Tierra del Fuego soul searching: 25 November, Day of Selk-nam indigenous people genocide
The Tierra del Fuego provincial legislative has done some soul searching and has voted unanimously to declare next November 25, Day of the Selk’nam people genocide. It will be a day of provincial mourning with flags at half-mast and a non-working day in the extreme south province of Argentina.
The initiative was sponsored by the Green party and the chair of the Indigenous Peoples and recalls the brutal conquest of the Tierra del Fuego territory by Argentine troops, and precisely on a 25th November 1886 the first recorded massive killing of Selk’nam people took place.
The Argentine troops were under the command of Ramon Lista a military officer, explorer and governor of the neighbouring province of Santa Cruz.
The bill modifies previous legislation from September 1992 which had declared November 23, the Day of the Tierra del Fuego Indigenous.
The Selk’nam people was one of three indigenous tribes populating Tierra del Fuego from the second half of the 19th to the early 20th century. The genocide spanned fifteen years. The Selk’nam, which had an estimated population of 4,000 people, saw their numbers reduced to 500. They inhabited the northeastern part of the archipelago and were also known as Ona (people of the north), by the Yamana. The Selk’nam had lived a semi-nomadic life of hunting and gathering in the Isla Grande de Tierra del Fuego for thousands of years.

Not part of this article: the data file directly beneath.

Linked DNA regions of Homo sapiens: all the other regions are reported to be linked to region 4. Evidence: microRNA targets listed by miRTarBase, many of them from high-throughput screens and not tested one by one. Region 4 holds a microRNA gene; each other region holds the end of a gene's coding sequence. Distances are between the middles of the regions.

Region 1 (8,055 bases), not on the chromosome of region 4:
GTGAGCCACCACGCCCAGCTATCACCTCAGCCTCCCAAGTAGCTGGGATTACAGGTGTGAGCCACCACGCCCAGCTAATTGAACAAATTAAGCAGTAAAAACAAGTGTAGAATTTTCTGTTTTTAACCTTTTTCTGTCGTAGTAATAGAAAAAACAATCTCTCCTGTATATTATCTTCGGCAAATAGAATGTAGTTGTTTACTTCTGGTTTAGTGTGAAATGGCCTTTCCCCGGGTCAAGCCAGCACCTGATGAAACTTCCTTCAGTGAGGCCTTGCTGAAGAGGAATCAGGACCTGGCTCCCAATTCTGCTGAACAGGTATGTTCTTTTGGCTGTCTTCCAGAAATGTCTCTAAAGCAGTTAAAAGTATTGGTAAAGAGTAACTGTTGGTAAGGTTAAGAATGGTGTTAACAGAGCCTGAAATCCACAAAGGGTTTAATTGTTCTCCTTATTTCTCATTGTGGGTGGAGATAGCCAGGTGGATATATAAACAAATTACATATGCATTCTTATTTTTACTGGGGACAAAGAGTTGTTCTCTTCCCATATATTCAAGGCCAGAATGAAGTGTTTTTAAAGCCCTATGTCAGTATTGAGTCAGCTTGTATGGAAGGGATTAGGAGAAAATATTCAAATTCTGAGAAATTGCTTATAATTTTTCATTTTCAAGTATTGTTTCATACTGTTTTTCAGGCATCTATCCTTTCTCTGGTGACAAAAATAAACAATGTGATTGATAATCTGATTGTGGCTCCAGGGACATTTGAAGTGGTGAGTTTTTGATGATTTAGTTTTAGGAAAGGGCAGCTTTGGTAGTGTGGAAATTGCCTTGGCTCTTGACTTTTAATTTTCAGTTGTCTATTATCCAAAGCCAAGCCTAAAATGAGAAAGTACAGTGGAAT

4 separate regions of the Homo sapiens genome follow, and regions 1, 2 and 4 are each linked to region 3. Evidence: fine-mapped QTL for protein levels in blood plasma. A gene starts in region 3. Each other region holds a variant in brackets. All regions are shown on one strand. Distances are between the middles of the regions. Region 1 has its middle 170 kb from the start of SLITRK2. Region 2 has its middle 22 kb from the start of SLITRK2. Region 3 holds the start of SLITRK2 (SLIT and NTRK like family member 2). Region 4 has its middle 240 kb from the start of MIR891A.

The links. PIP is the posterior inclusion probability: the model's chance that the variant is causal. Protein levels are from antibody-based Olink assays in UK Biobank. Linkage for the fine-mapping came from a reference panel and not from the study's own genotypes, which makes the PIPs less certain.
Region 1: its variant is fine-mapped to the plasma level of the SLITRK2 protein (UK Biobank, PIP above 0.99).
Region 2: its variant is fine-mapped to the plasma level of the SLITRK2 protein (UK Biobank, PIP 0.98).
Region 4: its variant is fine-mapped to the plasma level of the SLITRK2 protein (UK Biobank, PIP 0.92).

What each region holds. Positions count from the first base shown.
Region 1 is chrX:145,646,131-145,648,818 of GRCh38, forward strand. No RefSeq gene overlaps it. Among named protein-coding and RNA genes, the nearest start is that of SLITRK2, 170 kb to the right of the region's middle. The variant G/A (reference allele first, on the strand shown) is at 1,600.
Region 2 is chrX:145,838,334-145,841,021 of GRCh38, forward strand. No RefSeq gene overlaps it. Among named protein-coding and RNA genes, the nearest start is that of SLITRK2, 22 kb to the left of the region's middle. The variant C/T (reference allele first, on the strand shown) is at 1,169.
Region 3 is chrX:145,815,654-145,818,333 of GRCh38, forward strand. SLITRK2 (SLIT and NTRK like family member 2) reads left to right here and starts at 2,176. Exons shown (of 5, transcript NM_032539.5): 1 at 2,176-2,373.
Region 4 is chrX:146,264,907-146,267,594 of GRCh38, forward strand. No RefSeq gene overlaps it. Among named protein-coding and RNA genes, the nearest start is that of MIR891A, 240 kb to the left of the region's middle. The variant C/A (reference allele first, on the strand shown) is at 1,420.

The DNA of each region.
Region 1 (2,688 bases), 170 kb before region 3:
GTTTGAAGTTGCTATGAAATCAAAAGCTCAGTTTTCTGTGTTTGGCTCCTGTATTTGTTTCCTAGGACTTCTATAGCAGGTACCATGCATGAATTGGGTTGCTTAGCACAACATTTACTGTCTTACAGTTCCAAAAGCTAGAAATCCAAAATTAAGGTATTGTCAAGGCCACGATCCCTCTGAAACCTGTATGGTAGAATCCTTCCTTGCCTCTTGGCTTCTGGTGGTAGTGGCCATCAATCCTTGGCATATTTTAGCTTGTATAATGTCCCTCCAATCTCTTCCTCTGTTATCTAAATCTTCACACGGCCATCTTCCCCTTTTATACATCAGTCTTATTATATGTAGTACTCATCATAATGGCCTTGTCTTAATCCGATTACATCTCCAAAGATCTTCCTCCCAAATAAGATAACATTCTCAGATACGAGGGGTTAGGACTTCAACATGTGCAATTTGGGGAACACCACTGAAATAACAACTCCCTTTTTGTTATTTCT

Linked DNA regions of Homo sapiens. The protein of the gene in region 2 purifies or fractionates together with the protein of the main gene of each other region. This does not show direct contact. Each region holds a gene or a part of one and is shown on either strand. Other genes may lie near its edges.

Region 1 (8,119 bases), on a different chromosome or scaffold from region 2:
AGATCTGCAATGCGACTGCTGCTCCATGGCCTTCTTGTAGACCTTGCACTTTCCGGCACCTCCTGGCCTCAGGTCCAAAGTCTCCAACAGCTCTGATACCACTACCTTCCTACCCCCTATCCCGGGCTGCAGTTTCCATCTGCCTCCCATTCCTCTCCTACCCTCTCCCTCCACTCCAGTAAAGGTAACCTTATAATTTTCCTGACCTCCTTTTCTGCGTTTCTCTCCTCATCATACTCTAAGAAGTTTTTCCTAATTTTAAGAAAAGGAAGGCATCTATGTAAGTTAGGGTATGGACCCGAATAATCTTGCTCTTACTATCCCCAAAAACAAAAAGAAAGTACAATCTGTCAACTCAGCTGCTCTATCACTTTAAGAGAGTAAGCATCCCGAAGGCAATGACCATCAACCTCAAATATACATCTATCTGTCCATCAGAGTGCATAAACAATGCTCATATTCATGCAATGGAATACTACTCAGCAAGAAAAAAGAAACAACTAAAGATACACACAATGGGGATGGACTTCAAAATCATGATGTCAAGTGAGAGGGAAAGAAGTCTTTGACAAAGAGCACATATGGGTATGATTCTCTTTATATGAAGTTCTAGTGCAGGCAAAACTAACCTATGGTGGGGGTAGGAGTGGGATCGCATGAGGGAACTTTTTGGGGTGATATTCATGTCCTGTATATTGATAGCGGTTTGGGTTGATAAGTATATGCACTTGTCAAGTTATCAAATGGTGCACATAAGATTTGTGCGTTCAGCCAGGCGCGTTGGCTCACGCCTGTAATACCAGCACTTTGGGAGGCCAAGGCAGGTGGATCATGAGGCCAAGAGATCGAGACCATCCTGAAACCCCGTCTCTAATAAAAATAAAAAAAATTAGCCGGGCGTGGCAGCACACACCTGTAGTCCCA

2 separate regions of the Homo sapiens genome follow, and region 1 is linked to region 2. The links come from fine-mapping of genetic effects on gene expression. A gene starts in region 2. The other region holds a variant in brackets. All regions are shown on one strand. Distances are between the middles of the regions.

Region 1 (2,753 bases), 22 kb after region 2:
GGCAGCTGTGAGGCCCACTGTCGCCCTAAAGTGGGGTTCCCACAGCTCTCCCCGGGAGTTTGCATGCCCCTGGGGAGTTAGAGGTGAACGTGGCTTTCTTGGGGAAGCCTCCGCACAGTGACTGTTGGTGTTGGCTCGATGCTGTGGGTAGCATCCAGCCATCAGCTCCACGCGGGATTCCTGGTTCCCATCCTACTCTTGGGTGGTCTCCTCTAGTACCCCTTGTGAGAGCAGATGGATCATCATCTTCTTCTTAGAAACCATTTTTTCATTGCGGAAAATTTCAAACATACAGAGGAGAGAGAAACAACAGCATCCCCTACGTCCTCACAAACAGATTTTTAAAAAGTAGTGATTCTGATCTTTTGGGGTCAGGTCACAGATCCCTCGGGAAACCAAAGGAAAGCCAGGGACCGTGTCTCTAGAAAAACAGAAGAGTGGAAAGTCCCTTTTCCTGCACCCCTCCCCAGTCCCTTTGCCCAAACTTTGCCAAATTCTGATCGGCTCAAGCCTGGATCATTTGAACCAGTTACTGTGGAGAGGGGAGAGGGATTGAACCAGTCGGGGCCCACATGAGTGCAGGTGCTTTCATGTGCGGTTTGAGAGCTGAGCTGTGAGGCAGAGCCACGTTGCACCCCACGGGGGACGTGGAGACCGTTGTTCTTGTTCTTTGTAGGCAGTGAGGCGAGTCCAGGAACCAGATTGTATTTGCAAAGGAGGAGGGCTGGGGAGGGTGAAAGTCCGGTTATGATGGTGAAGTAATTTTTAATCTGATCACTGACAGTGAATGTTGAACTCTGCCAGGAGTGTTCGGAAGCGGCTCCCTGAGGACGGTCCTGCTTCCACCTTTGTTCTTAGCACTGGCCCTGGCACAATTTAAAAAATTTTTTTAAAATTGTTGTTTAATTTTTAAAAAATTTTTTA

The last full-blooded Selk’nam, Angela Loij, died in 1974. They were one of the last aboriginal groups in South America to be reached by Europeans. According to the 2010 UNESCO Atlas of the World’s Languages in Danger, the Ona language, is considered extinct, as the last speakers died in the 1980s.
Selk’nam territory was plundered and conquered, while natives were plied with alcohol, deported, raped, and exterminated, with bounties paid to the most ruthless hunters. By 1930 they had been reduced to about 100.
German anthropologist Robert Lehmann-Nitsche published the first scholarly studies of the Selk’nam, although he was later criticized for having studied members of the Selk’nam people who had been abducted and were exhibited in circuses in conditions of de facto slavery.
The large ranchers tried to run off the Selk’nam, then began a campaign of extermination against them, with the complicity of the Argentine and Chilean governments. Large companies paid sheep farmers or militia a bounty for each Selk’nam dead, which was confirmed on presentation of a pair of hands or ears, or later a complete skull. They were given more for the death of a woman than a man. In addition, missionaries disrupted their livelihood through forcible relocation and inadvertently brought with them deadly epidemics.